reboundstudent wrote:and chances are, you want friends who are objectively and uniquely awesome

I can tell you definitely value things that are "objectively special" based on our previous conversations. Given that we tend to get along with people who share values, its very likely that your friends share this value. So what you say is probably 100% true for yourself, and people you surround yourself with. But I don't think it's true for 100% of the human population everywhere. I think it's important to realize that being in this environment, with this assumption, is something that you have chosen. It not some immutable unchangeable fact of the world everywhere that you have to accept without question.

Anecdotally, I've noticed a far higher value on people who can do something for you - make you feel good, entertain you with interesting conversation, do small favors, etc. I suppose in a way, the "objectively special" bit IS doing something for you - its feels cool to be able to say "I know the only person who can do X!", and said people often are able to do things for you that other people can't. I suppose if you specifically value people being able to do these things for you, it makes a lot of sense to value "objective specialness" more. But the point still stands, plenty (I'd even say most) people have friends that are not objectively special in any particular way. It clearly isn't a requirement to have some friends, though I can't guarantee the people willing to befriend not-objectively-special-you are people you'd want to be friends with yourself.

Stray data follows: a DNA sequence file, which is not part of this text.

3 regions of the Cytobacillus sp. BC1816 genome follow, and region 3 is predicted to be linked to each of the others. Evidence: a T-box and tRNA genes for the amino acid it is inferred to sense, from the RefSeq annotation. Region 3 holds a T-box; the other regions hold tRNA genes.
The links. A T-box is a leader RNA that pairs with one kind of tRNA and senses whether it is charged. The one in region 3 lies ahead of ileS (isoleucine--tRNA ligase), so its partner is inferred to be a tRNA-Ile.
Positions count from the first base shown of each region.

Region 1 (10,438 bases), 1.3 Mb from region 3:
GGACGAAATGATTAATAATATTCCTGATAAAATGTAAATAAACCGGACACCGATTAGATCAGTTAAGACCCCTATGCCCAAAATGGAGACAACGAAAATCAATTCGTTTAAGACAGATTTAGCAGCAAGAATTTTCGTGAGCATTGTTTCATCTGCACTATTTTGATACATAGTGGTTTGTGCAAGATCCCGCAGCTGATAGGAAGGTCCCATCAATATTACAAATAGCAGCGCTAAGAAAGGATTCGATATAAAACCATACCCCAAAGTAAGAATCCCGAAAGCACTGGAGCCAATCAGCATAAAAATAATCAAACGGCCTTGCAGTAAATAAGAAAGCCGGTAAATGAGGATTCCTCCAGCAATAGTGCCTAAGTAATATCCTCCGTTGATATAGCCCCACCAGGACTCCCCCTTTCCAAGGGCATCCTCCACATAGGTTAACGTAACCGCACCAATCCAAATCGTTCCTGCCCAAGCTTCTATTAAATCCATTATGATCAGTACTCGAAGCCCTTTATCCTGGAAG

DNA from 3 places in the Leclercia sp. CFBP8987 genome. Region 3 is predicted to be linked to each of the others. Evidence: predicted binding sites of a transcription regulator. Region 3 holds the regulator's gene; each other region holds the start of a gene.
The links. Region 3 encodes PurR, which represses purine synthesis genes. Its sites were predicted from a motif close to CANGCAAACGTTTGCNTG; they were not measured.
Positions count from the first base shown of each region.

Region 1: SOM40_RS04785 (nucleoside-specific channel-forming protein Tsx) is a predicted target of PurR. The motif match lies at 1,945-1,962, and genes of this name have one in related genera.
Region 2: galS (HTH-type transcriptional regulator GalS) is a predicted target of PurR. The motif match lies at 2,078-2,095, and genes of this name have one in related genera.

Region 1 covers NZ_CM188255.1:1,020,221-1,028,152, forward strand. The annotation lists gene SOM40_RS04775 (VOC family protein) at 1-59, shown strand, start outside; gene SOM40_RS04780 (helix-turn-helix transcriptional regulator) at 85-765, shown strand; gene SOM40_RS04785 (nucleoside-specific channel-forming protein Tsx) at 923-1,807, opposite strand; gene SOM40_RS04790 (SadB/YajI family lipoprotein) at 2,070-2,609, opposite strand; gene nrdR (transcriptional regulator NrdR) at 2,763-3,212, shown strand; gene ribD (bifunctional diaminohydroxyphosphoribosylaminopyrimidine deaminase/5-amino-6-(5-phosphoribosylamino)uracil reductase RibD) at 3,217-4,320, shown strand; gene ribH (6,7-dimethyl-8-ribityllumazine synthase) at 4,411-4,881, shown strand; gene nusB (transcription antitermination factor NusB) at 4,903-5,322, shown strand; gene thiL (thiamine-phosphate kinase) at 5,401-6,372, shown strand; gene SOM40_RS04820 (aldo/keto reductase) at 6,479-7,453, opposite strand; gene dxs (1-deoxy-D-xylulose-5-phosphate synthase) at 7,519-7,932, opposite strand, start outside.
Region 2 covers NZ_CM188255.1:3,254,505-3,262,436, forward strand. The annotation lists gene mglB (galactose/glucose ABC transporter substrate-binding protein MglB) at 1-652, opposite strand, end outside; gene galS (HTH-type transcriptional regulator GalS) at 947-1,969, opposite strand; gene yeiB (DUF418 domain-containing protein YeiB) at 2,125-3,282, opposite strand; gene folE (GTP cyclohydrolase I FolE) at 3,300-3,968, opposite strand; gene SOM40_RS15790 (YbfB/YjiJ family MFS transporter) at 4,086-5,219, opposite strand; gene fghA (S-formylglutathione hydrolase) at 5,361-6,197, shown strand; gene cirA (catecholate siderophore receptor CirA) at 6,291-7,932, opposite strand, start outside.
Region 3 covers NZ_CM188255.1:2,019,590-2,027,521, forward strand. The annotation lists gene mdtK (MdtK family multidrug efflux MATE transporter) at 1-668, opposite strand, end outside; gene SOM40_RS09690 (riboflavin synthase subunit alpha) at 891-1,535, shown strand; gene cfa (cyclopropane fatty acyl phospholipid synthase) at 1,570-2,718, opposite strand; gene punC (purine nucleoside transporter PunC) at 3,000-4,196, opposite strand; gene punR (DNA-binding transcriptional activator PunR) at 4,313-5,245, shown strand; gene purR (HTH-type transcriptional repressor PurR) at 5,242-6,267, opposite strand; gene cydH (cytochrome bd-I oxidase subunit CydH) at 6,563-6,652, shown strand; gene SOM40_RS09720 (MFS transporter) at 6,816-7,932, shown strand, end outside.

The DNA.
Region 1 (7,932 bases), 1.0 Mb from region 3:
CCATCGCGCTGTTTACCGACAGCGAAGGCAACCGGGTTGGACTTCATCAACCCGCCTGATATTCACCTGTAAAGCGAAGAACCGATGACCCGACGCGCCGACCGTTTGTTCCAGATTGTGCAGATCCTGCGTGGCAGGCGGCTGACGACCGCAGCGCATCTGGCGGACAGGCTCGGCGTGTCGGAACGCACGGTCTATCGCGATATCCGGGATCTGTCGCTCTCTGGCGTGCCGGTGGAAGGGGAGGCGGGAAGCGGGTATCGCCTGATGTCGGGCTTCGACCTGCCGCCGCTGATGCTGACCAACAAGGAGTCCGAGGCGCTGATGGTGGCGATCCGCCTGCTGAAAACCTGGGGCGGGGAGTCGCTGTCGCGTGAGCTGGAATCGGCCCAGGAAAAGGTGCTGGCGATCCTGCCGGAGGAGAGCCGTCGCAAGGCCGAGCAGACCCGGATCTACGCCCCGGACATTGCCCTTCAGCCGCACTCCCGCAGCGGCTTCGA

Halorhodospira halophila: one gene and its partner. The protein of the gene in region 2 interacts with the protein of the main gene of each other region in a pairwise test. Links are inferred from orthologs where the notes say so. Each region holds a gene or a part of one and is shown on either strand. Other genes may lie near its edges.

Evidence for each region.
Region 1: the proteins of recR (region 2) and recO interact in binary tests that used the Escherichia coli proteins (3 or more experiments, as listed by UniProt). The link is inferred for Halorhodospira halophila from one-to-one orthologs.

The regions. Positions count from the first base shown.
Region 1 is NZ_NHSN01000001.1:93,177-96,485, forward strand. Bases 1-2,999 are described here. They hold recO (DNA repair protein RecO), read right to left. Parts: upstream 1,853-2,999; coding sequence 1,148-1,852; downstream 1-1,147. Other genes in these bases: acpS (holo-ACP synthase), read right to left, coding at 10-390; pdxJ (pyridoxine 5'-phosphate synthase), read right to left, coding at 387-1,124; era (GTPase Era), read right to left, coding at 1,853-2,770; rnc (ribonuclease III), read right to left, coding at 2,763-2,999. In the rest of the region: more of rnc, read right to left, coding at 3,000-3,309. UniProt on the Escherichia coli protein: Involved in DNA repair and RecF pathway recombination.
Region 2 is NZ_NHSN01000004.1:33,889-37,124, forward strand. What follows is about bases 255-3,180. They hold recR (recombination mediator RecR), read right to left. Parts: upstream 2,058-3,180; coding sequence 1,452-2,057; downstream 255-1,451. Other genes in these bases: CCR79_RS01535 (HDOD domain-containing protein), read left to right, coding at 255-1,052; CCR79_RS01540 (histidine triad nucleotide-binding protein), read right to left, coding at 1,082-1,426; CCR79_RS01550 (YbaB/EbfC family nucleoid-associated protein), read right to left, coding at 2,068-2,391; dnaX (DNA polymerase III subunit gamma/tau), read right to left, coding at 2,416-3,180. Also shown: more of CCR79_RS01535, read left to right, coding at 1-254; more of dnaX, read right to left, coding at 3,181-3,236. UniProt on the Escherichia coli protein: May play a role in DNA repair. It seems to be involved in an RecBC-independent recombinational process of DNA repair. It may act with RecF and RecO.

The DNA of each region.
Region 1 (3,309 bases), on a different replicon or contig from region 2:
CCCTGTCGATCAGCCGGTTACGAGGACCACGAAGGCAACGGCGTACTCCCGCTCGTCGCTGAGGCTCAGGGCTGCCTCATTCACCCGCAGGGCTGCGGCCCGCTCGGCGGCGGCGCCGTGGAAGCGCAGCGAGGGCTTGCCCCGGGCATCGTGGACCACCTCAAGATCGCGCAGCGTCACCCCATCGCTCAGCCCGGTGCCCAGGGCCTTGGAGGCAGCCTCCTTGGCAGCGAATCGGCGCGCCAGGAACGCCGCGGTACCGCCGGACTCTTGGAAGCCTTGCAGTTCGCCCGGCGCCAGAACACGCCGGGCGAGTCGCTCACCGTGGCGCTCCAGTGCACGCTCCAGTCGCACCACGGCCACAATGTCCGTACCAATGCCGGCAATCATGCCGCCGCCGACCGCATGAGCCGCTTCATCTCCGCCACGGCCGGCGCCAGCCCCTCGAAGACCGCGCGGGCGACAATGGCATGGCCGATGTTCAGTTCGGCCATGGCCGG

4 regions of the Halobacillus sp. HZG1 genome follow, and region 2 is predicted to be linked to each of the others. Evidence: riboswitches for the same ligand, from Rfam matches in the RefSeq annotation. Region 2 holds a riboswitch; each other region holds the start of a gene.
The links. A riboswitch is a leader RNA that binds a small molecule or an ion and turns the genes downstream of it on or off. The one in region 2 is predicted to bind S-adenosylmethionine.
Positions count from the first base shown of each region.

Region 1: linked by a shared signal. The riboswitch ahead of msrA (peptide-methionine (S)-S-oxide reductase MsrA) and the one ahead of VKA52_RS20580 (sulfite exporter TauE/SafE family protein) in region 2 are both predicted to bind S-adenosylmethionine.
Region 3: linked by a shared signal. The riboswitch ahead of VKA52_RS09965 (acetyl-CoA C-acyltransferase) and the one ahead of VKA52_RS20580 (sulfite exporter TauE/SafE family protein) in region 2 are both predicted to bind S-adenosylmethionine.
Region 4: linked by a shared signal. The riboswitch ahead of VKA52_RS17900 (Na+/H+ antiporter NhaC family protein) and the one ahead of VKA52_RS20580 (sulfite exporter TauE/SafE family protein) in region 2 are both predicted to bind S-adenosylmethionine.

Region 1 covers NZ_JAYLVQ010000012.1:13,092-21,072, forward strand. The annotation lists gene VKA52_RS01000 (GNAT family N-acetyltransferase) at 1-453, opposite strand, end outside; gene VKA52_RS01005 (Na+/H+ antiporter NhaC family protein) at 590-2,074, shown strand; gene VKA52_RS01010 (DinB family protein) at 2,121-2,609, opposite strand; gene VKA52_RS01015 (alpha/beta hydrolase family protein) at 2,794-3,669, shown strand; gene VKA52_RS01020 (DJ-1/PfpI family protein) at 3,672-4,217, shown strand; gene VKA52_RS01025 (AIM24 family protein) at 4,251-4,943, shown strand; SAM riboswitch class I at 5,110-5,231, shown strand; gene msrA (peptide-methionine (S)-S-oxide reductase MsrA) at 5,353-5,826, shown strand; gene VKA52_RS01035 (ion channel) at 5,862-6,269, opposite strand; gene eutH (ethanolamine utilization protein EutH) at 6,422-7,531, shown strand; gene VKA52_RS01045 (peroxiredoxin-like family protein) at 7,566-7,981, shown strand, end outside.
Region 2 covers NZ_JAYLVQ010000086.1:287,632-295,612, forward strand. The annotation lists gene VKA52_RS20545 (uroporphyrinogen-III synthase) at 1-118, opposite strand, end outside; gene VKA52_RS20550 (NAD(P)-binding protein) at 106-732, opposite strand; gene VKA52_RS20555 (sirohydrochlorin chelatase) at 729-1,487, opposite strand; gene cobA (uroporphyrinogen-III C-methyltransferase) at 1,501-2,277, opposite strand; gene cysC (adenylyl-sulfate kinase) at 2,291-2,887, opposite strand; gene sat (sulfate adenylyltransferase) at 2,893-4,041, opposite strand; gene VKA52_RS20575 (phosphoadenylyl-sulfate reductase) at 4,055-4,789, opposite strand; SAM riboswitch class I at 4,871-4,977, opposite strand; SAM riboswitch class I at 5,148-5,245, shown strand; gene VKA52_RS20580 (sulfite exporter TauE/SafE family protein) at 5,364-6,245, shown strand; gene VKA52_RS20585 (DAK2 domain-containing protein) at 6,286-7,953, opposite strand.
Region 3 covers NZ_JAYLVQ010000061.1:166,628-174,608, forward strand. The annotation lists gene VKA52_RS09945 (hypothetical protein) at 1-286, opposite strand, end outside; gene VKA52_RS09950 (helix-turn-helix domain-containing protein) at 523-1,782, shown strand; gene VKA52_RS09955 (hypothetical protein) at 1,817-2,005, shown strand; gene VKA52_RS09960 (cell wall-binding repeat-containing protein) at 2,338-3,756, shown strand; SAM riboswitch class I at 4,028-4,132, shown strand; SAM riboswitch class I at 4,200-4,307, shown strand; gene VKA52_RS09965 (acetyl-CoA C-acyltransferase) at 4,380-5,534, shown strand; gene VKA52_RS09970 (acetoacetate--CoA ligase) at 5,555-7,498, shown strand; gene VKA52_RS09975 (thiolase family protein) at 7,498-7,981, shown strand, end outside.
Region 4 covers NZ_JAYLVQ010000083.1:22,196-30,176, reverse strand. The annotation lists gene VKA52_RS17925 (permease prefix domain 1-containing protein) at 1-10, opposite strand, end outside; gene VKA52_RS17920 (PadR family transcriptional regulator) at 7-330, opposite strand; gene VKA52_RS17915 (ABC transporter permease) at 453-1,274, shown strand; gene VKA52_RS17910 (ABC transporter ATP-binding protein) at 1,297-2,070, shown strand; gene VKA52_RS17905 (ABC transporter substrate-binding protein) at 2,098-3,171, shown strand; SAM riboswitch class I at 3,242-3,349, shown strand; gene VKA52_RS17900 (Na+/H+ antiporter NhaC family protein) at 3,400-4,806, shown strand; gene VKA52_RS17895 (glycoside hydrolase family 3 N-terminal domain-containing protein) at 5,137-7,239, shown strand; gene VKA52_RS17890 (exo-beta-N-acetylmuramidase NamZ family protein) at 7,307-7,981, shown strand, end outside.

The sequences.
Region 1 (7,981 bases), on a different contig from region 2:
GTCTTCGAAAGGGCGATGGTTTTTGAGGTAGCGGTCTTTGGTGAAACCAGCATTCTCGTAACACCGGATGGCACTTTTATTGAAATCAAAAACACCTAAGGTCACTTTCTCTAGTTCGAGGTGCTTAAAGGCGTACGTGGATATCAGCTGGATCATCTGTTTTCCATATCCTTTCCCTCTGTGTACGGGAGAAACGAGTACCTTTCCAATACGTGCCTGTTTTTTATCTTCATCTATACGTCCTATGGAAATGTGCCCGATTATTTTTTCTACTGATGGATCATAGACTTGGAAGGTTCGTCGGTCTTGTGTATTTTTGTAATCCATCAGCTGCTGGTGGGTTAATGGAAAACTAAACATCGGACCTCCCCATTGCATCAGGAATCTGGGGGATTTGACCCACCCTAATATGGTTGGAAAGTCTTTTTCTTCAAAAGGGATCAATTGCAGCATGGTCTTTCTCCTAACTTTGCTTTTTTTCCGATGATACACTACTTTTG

EDIT: Also +INFINITE to what Kleenestar said. I was kind of thinking of something similar, but didn't post because I hadn't thought of quite the right way to say it.

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Post by Robjection on Wed Nov 19, 2014 2:56 pm

Isn't there a saying that goes something like "In the land of the blind, the one-eyed man is king"? Some of the more recent posts in this thread brought that saying to mind.

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Post by reboundstudent on Wed Nov 19, 2014 3:09 pm

Robjection wrote:Isn't there a saying that goes something like "In the land of the blind, the one-eyed man is king"? Some of the more recent posts in this thread brought that saying to mind.

Yeeeah, that's true, but the scenario I'm laying out is when you're the one-eyed man in a land of people with three eyes, and the three eyes people keep scoffing about how negative you are because you only have one eye, even though the number of eyes determines social value...

LadyLuck wrote:
But the point still stands, plenty (I'd even say most) people have friends that are not objectively special in any particular way. It clearly isn't a requirement to have some friends, though I can't guarantee the people willing to befriend not-objectively-special-you are people you'd want to be friends with yourself.

But then.... why are you friends with them? If they are not objectively unique and awesome, why are you choosing Person A over Person B? Is it just because Person A happened to be there?

I will say it's not a requirement, but here's the thing... my friends kind of don't like being my friends. They're my friends because I'm there, not because they genuinely like me. So, yeah, I get friendships, but they aren't fulfilling or even that meaningful. If I disappeared tomorrow, they literally wouldn't notice; I'm very easy to replace. Whereas if you're friends with someone you view as unique and special, you want to remain friends with them, because they're unique, they're special, they'd be difficult to replace.
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Post by Guest on Wed Nov 19, 2014 3:20 pm

reboundstudent wrote:I will say it's not a requirement, but here's the thing... my friends kind of don't like being my friends. They're my friends because I'm there, not because they genuinely like me. So, yeah, I get friendships, but they aren't fulfilling or even that meaningful. If I disappeared tomorrow, they literally wouldn't notice; I'm very easy to replace. Whereas if you're friends with someone you view as unique and special, you want to remain friends with them, because they're unique, they're special, they'd be difficult to replace.